By Claire Kohda
Uh, this novel is very strange. It’s a dark, often melancholy, coming of age story, as Lydia, a sheltered 23-year-old, is on her own for the first time after placing her mother in a care home. She’s awkward and shy, trying to find herself in her internship at an art gallery and her studio at a young artists’ collective. She’s also a vampire.
But still a very, very young vampire, who is struggling with her identity, as well as to ethically source blood in London. For the majority of the book she is starving (thus the title), and obsessed with human food she can’t digest. This wouldn’t be a great book for anyone with any sort of eating disorder. In fact, there are a few different content warnings (sexual assault, imagined animal harm), and I read a lot of the book in a state of low-level dread.
But I also read the book in rare complete focus because the writing is just so beautiful. It is very literary – most of the narrative is Lydia’s thoughts and feelings, and they could sometimes be exasperatingly self-indulgent in a very accurate 23-year-old way. But the backcover blurbs weren’t wrong when they raved about a completely new perspective on vampire mythos. Once I started reading each night, I only put the book down again at the end of each of the three parts that divide the relatively short book (227 pages).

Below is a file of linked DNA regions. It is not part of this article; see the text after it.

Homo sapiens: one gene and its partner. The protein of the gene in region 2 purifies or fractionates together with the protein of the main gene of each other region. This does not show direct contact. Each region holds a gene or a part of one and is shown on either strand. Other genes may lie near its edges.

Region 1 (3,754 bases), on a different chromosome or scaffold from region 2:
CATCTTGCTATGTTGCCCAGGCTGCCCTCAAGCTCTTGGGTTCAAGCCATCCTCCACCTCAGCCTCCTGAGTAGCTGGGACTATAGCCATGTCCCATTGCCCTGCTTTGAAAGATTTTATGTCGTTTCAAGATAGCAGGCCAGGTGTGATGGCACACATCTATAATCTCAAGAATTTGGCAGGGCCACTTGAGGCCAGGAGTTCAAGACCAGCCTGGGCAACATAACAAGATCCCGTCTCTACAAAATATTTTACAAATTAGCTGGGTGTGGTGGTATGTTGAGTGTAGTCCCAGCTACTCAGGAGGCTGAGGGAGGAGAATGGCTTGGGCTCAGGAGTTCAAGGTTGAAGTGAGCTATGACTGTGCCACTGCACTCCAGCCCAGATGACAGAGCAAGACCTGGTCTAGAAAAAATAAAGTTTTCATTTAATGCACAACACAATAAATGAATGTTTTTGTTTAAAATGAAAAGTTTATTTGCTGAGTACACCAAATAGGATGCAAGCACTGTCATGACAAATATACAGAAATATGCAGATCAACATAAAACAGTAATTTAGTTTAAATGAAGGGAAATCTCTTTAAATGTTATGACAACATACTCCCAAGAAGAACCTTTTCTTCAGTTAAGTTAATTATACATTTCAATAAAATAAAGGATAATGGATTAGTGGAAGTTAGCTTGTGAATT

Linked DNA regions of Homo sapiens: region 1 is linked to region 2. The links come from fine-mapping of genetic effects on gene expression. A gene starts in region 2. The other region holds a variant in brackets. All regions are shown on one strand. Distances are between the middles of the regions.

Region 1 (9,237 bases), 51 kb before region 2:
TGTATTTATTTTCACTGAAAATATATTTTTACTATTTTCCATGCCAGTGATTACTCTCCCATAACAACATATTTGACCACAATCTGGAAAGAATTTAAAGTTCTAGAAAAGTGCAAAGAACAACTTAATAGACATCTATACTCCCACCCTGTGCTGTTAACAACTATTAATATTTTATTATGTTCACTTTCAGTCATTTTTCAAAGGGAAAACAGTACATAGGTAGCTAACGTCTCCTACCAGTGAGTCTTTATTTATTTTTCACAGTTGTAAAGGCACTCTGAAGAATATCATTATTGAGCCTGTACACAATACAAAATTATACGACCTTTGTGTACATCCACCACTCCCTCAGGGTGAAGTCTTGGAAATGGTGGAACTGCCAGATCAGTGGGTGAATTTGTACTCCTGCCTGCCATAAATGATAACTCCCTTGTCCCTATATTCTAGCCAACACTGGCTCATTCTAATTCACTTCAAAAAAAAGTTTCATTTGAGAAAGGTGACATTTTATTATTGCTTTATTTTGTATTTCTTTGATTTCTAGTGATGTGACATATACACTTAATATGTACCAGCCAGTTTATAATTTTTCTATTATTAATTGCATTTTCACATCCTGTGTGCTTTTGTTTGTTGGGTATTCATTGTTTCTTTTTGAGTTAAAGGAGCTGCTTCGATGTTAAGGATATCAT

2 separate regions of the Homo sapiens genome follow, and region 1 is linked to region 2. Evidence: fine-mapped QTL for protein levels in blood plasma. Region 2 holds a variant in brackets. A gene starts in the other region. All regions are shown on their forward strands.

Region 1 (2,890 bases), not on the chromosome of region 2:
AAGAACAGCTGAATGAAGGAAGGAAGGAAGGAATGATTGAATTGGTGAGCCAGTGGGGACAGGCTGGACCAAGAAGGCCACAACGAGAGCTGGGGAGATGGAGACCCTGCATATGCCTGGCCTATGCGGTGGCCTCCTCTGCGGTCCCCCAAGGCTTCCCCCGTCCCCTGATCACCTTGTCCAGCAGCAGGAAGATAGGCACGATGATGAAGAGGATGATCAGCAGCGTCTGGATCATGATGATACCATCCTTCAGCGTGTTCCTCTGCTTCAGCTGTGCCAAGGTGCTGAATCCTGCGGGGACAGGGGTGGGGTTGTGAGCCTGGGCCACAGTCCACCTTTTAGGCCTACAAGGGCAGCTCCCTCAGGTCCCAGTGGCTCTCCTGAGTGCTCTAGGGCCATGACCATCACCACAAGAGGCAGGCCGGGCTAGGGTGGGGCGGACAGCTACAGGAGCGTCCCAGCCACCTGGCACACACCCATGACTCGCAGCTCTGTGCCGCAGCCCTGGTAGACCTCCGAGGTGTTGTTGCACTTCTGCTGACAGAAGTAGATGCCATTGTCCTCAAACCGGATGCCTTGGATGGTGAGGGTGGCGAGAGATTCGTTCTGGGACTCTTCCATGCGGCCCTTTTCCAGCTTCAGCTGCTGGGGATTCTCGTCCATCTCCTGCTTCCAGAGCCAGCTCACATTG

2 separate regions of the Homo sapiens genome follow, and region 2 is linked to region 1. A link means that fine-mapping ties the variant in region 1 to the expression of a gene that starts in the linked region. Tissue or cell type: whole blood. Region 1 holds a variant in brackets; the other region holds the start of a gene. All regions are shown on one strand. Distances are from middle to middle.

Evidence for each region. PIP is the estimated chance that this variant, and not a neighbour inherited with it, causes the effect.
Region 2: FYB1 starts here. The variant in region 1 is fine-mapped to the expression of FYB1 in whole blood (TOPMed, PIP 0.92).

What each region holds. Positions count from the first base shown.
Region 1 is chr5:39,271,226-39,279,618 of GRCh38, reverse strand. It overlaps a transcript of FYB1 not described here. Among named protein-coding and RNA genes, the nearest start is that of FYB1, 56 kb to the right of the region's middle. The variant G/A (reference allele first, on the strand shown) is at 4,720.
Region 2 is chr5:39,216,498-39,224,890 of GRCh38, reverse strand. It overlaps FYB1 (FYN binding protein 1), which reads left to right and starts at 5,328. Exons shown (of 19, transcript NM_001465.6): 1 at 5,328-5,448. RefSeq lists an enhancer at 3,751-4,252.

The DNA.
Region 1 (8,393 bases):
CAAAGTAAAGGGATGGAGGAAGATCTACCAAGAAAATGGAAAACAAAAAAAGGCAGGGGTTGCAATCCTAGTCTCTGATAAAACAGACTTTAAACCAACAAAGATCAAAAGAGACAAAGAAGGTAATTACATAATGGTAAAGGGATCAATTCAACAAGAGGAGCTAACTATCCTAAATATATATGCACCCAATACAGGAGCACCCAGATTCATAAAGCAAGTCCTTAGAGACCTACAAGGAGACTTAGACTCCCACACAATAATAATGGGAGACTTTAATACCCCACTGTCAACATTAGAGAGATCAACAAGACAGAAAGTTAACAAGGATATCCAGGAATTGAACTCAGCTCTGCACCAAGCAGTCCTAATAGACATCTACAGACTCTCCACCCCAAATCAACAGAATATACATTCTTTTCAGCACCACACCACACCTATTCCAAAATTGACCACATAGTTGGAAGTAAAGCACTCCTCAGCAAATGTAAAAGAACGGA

The end, too, is a viscerally joyous release of all the built-up tension that truly fulfills Lydia’s coming of age. I wouldn’t necessarily say that I enjoyed the experience of reading this throughout, but I’m very glad that I did nonetheless.